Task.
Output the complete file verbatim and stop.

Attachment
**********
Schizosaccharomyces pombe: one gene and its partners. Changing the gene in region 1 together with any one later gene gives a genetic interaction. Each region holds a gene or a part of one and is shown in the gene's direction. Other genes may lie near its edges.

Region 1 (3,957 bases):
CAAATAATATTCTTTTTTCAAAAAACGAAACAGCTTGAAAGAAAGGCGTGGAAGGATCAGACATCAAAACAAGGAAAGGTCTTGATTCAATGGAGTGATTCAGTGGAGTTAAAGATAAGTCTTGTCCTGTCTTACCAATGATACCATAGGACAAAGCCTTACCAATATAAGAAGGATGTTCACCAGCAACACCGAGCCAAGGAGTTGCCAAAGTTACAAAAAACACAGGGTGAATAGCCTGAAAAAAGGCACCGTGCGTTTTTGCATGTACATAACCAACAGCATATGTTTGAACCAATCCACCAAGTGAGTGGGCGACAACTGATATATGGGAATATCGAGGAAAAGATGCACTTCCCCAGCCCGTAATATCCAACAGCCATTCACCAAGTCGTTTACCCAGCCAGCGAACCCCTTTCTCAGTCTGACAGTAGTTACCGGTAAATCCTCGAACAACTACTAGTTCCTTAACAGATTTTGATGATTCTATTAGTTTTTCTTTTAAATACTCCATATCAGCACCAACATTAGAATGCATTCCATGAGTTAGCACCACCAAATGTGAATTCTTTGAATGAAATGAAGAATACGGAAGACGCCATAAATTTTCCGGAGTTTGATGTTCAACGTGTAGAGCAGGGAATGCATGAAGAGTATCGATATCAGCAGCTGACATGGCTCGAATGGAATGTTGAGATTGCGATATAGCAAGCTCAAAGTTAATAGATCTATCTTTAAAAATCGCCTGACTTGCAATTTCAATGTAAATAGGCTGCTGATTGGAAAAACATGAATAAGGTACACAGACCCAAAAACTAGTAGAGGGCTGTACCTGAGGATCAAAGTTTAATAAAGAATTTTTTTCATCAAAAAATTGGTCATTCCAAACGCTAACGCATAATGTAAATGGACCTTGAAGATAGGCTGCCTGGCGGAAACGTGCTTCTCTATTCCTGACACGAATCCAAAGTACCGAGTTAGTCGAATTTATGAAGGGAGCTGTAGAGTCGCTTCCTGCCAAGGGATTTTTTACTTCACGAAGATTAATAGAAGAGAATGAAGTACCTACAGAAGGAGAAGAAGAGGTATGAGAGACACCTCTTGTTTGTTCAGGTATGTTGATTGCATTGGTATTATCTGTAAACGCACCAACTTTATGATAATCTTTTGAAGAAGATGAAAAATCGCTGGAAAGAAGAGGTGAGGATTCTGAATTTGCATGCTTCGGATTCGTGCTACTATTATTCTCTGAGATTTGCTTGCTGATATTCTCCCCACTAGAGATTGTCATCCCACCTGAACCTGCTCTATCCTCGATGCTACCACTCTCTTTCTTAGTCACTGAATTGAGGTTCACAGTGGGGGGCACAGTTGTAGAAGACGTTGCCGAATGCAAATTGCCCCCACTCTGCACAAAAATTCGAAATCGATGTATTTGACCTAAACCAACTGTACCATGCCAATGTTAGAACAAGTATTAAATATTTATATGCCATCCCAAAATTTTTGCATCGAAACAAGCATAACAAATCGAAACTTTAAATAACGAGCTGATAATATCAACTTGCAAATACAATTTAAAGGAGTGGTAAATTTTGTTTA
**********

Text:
Schizosaccharomyces pombe: one gene and its partners. Changing the gene in region 1 together with any one later gene gives a genetic interaction. Each region holds a gene or a part of one and is shown in the gene's direction. Other genes may lie near its edges.

Region 1 (3,957 bases):
CAAATAATATTCTTTTTTCAAAAAACGAAACAGCTTGAAAGAAAGGCGTGGAAGGATCAGACATCAAAACAAGGAAAGGTCTTGATTCAATGGAGTGATTCAGTGGAGTTAAAGATAAGTCTTGTCCTGTCTTACCAATGATACCATAGGACAAAGCCTTACCAATATAAGAAGGATGTTCACCAGCAACACCGAGCCAAGGAGTTGCCAAAGTTACAAAAAACACAGGGTGAATAGCCTGAAAAAAGGCACCGTGCGTTTTTGCATGTACATAACCAACAGCATATGTTTGAACCAATCCACCAAGTGAGTGGGCGACAACTGATATATGGGAATATCGAGGAAAAGATGCACTTCCCCAGCCCGTAATATCCAACAGCCATTCACCAAGTCGTTTACCCAGCCAGCGAACCCCTTTCTCAGTCTGACAGTAGTTACCGGTAAATCCTCGAACAACTACTAGTTCCTTAACAGATTTTGATGATTCTATTAGTTTTTCTTTTAAATACTCCATATCAGCACCAACATTAGAATGCATTCCATGAGTTAGCACCACCAAATGTGAATTCTTTGAATGAAATGAAGAATACGGAAGACGCCATAAATTTTCCGGAGTTTGATGTTCAACGTGTAGAGCAGGGAATGCATGAAGAGTATCGATATCAGCAGCTGACATGGCTCGAATGGAATGTTGAGATTGCGATATAGCAAGCTCAAAGTTAATAGATCTATCTTTAAAAATCGCCTGACTTGCAATTTCAATGTAAATAGGCTGCTGATTGGAAAAACATGAATAAGGTACACAGACCCAAAAACTAGTAGAGGGCTGTACCTGAGGATCAAAGTTTAATAAAGAATTTTTTTCATCAAAAAATTGGTCATTCCAAACGCTAACGCATAATGTAAATGGACCTTGAAGATAGGCTGCCTGGCGGAAACGTGCTTCTCTATTCCTGACACGAATCCAAAGTACCGAGTTAGTCGAATTTATGAAGGGAGCTGTAGAGTCGCTTCCTGCCAAGGGATTTTTTACTTCACGAAGATTAATAGAAGAGAATGAAGTACCTACAGAAGGAGAAGAAGAGGTATGAGAGACACCTCTTGTTTGTTCAGGTATGTTGATTGCATTGGTATTATCTGTAAACGCACCAACTTTATGATAATCTTTTGAAGAAGATGAAAAATCGCTGGAAAGAAGAGGTGAGGATTCTGAATTTGCATGCTTCGGATTCGTGCTACTATTATTCTCTGAGATTTGCTTGCTGATATTCTCCCCACTAGAGATTGTCATCCCACCTGAACCTGCTCTATCCTCGATGCTACCACTCTCTTTCTTAGTCACTGAATTGAGGTTCACAGTGGGGGGCACAGTTGTAGAAGACGTTGCCGAATGCAAATTGCCCCCACTCTGCACAAAAATTCGAAATCGATGTATTTGACCTAAACCAACTGTACCATGCCAATGTTAGAACAAGTATTAAATATTTATATGCCATCCCAAAATTTTTGCATCGAAACAAGCATAACAAATCGAAACTTTAAATAACGAGCTGATAATATCAACTTGCAAATACAATTTAAAGGAGTGGTAAATTTTGTTTA